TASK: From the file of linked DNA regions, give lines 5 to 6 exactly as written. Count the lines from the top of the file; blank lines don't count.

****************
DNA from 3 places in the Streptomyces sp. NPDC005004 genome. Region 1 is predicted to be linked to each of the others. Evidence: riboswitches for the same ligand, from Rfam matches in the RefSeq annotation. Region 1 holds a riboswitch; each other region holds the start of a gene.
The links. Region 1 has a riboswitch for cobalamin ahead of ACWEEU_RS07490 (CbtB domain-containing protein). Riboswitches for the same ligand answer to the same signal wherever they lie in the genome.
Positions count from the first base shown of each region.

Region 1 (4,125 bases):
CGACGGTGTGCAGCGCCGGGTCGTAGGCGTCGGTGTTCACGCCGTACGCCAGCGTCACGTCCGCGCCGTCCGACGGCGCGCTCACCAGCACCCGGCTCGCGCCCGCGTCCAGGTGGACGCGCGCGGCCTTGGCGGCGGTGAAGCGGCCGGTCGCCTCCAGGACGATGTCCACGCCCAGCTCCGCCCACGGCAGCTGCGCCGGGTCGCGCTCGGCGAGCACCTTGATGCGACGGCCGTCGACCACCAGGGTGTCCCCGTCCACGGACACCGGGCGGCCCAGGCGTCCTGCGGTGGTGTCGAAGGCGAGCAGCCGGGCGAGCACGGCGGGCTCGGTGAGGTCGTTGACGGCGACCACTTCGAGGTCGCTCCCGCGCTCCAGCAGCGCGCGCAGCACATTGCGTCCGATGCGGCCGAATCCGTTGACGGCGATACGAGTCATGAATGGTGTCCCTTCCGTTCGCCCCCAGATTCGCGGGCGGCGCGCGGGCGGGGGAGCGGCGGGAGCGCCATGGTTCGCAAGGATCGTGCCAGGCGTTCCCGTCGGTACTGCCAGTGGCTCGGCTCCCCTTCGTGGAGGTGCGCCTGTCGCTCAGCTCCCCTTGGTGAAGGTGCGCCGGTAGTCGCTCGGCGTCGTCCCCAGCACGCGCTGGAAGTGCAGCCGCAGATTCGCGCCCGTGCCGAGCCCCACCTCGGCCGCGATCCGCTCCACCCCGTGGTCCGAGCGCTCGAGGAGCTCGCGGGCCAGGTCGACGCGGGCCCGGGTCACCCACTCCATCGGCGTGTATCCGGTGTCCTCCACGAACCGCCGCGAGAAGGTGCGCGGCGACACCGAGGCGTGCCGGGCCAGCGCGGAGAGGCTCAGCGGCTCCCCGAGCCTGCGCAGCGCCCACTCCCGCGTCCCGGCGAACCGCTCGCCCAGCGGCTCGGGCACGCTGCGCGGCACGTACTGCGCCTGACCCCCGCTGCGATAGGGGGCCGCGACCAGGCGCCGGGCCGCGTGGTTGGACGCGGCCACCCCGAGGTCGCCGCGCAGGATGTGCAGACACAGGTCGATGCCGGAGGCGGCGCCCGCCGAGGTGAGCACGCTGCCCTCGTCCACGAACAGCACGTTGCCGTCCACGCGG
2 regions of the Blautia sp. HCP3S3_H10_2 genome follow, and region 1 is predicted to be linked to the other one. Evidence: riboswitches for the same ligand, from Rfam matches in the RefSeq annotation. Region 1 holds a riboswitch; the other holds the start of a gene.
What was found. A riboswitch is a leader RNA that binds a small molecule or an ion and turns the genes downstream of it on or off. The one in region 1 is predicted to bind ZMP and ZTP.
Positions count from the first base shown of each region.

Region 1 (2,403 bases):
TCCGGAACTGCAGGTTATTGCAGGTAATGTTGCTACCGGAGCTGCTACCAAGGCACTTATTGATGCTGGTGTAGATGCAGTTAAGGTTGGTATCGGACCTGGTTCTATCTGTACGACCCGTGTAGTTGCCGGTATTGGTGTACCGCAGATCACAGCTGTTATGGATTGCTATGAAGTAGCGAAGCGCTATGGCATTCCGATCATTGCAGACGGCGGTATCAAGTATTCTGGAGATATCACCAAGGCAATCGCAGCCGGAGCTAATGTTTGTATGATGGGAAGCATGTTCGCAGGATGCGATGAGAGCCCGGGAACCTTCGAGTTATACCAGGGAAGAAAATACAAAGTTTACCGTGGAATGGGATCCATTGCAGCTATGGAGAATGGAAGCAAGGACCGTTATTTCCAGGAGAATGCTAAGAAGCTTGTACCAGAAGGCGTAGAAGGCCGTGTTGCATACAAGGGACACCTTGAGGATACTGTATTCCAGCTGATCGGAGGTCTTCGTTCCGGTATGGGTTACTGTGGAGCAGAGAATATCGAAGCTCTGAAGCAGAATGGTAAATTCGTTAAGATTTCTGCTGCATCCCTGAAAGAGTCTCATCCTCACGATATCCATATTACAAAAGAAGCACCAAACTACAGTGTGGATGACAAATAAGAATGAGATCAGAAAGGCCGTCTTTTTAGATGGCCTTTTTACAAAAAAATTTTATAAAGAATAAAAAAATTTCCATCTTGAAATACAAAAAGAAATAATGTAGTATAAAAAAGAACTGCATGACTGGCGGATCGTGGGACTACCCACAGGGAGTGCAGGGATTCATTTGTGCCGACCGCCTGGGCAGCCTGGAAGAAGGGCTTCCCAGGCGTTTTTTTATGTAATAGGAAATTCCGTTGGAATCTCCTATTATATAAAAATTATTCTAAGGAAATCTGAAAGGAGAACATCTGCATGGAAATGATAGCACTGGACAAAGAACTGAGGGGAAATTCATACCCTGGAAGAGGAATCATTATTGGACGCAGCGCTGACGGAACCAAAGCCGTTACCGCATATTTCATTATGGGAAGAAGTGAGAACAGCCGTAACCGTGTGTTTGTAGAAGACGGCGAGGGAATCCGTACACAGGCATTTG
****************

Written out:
CGACGGTGTGCAGCGCCGGGTCGTAGGCGTCGGTGTTCACGCCGTACGCCAGCGTCACGTCCGCGCCGTCCGACGGCGCGCTCACCAGCACCCGGCTCGCGCCCGCGTCCAGGTGGACGCGCGCGGCCTTGGCGGCGGTGAAGCGGCCGGTCGCCTCCAGGACGATGTCCACGCCCAGCTCCGCCCACGGCAGCTGCGCCGGGTCGCGCTCGGCGAGCACCTTGATGCGACGGCCGTCGACCACCAGGGTGTCCCCGTCCACGGACACCGGGCGGCCCAGGCGTCCTGCGGTGGTGTCGAAGGCGAGCAGCCGGGCGAGCACGGCGGGCTCGGTGAGGTCGTTGACGGCGACCACTTCGAGGTCGCTCCCGCGCTCCAGCAGCGCGCGCAGCACATTGCGTCCGATGCGGCCGAATCCGTTGACGGCGATACGAGTCATGAATGGTGTCCCTTCCGTTCGCCCCCAGATTCGCGGGCGGCGCGCGGGCGGGGGAGCGGCGGGAGCGCCATGGTTCGCAAGGATCGTGCCAGGCGTTCCCGTCGGTACTGCCAGTGGCTCGGCTCCCCTTCGTGGAGGTGCGCCTGTCGCTCAGCTCCCCTTGGTGAAGGTGCGCCGGTAGTCGCTCGGCGTCGTCCCCAGCACGCGCTGGAAGTGCAGCCGCAGATTCGCGCCCGTGCCGAGCCCCACCTCGGCCGCGATCCGCTCCACCCCGTGGTCCGAGCGCTCGAGGAGCTCGCGGGCCAGGTCGACGCGGGCCCGGGTCACCCACTCCATCGGCGTGTATCCGGTGTCCTCCACGAACCGCCGCGAGAAGGTGCGCGGCGACACCGAGGCGTGCCGGGCCAGCGCGGAGAGGCTCAGCGGCTCCCCGAGCCTGCGCAGCGCCCACTCCCGCGTCCCGGCGAACCGCTCGCCCAGCGGCTCGGGCACGCTGCGCGGCACGTACTGCGCCTGACCCCCGCTGCGATAGGGGGCCGCGACCAGGCGCCGGGCCGCGTGGTTGGACGCGGCCACCCCGAGGTCGCCGCGCAGGATGTGCAGACACAGGTCGATGCCGGAGGCGGCGCCCGCCGAGGTGAGCACGCTGCCCTCGTCCACGAACAGCACGTTGCCGTCCACGCGG
2 regions of the Blautia sp. HCP3S3_H10_2 genome follow, and region 1 is predicted to be linked to the other one. Evidence: riboswitches for the same ligand, from Rfam matches in the RefSeq annotation. Region 1 holds a riboswitch; the other holds the start of a gene.